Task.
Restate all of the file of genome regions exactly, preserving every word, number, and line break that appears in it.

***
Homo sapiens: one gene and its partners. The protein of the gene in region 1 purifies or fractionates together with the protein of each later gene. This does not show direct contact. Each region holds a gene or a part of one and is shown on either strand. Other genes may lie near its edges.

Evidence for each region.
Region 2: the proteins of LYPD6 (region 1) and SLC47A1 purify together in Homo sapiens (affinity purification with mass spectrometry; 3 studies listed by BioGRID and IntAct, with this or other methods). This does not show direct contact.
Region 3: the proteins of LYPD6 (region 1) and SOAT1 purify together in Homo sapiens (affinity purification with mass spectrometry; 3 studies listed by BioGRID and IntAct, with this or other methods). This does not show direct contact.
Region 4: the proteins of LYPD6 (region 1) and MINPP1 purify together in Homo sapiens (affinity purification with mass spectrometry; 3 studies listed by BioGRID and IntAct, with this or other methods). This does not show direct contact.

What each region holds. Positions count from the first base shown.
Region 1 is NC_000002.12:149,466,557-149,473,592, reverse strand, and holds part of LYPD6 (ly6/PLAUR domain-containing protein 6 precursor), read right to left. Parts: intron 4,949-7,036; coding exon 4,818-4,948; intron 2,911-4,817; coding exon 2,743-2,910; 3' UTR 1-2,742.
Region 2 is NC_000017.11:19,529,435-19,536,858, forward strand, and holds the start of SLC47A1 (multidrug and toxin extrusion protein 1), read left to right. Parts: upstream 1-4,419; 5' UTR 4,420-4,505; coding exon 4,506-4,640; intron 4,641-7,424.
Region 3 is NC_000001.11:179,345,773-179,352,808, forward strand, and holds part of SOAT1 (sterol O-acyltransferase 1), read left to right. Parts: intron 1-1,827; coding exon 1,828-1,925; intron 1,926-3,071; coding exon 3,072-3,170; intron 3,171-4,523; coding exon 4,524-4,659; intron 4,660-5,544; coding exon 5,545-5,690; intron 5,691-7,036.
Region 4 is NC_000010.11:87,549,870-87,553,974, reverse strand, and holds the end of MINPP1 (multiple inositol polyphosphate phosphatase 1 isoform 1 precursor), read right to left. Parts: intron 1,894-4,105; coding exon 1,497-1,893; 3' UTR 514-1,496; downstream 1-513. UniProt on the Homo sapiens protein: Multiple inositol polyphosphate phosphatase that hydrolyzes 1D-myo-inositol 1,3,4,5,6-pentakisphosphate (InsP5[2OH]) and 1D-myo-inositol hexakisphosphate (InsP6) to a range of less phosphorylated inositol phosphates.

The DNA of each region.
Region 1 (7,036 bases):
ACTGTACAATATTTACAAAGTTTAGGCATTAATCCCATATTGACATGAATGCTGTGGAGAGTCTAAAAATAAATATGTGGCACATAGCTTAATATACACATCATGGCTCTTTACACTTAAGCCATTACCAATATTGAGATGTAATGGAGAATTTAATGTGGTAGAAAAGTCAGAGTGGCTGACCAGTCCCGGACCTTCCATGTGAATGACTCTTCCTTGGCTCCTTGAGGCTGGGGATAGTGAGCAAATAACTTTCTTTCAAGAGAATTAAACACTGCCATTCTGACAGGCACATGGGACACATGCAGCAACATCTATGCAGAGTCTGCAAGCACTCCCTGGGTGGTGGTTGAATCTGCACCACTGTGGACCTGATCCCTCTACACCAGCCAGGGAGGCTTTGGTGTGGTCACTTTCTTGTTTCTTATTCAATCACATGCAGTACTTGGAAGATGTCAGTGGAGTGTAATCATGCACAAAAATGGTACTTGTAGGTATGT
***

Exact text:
Homo sapiens: one gene and its partners. The protein of the gene in region 1 purifies or fractionates together with the protein of each later gene. This does not show direct contact. Each region holds a gene or a part of one and is shown on either strand. Other genes may lie near its edges.

Evidence for each region.
Region 2: the proteins of LYPD6 (region 1) and SLC47A1 purify together in Homo sapiens (affinity purification with mass spectrometry; 3 studies listed by BioGRID and IntAct, with this or other methods). This does not show direct contact.
Region 3: the proteins of LYPD6 (region 1) and SOAT1 purify together in Homo sapiens (affinity purification with mass spectrometry; 3 studies listed by BioGRID and IntAct, with this or other methods). This does not show direct contact.
Region 4: the proteins of LYPD6 (region 1) and MINPP1 purify together in Homo sapiens (affinity purification with mass spectrometry; 3 studies listed by BioGRID and IntAct, with this or other methods). This does not show direct contact.

What each region holds. Positions count from the first base shown.
Region 1 is NC_000002.12:149,466,557-149,473,592, reverse strand, and holds part of LYPD6 (ly6/PLAUR domain-containing protein 6 precursor), read right to left. Parts: intron 4,949-7,036; coding exon 4,818-4,948; intron 2,911-4,817; coding exon 2,743-2,910; 3' UTR 1-2,742.
Region 2 is NC_000017.11:19,529,435-19,536,858, forward strand, and holds the start of SLC47A1 (multidrug and toxin extrusion protein 1), read left to right. Parts: upstream 1-4,419; 5' UTR 4,420-4,505; coding exon 4,506-4,640; intron 4,641-7,424.
Region 3 is NC_000001.11:179,345,773-179,352,808, forward strand, and holds part of SOAT1 (sterol O-acyltransferase 1), read left to right. Parts: intron 1-1,827; coding exon 1,828-1,925; intron 1,926-3,071; coding exon 3,072-3,170; intron 3,171-4,523; coding exon 4,524-4,659; intron 4,660-5,544; coding exon 5,545-5,690; intron 5,691-7,036.
Region 4 is NC_000010.11:87,549,870-87,553,974, reverse strand, and holds the end of MINPP1 (multiple inositol polyphosphate phosphatase 1 isoform 1 precursor), read right to left. Parts: intron 1,894-4,105; coding exon 1,497-1,893; 3' UTR 514-1,496; downstream 1-513. UniProt on the Homo sapiens protein: Multiple inositol polyphosphate phosphatase that hydrolyzes 1D-myo-inositol 1,3,4,5,6-pentakisphosphate (InsP5[2OH]) and 1D-myo-inositol hexakisphosphate (InsP6) to a range of less phosphorylated inositol phosphates.

The DNA of each region.
Region 1 (7,036 bases):
ACTGTACAATATTTACAAAGTTTAGGCATTAATCCCATATTGACATGAATGCTGTGGAGAGTCTAAAAATAAATATGTGGCACATAGCTTAATATACACATCATGGCTCTTTACACTTAAGCCATTACCAATATTGAGATGTAATGGAGAATTTAATGTGGTAGAAAAGTCAGAGTGGCTGACCAGTCCCGGACCTTCCATGTGAATGACTCTTCCTTGGCTCCTTGAGGCTGGGGATAGTGAGCAAATAACTTTCTTTCAAGAGAATTAAACACTGCCATTCTGACAGGCACATGGGACACATGCAGCAACATCTATGCAGAGTCTGCAAGCACTCCCTGGGTGGTGGTTGAATCTGCACCACTGTGGACCTGATCCCTCTACACCAGCCAGGGAGGCTTTGGTGTGGTCACTTTCTTGTTTCTTATTCAATCACATGCAGTACTTGGAAGATGTCAGTGGAGTGTAATCATGCACAAAAATGGTACTTGTAGGTATGT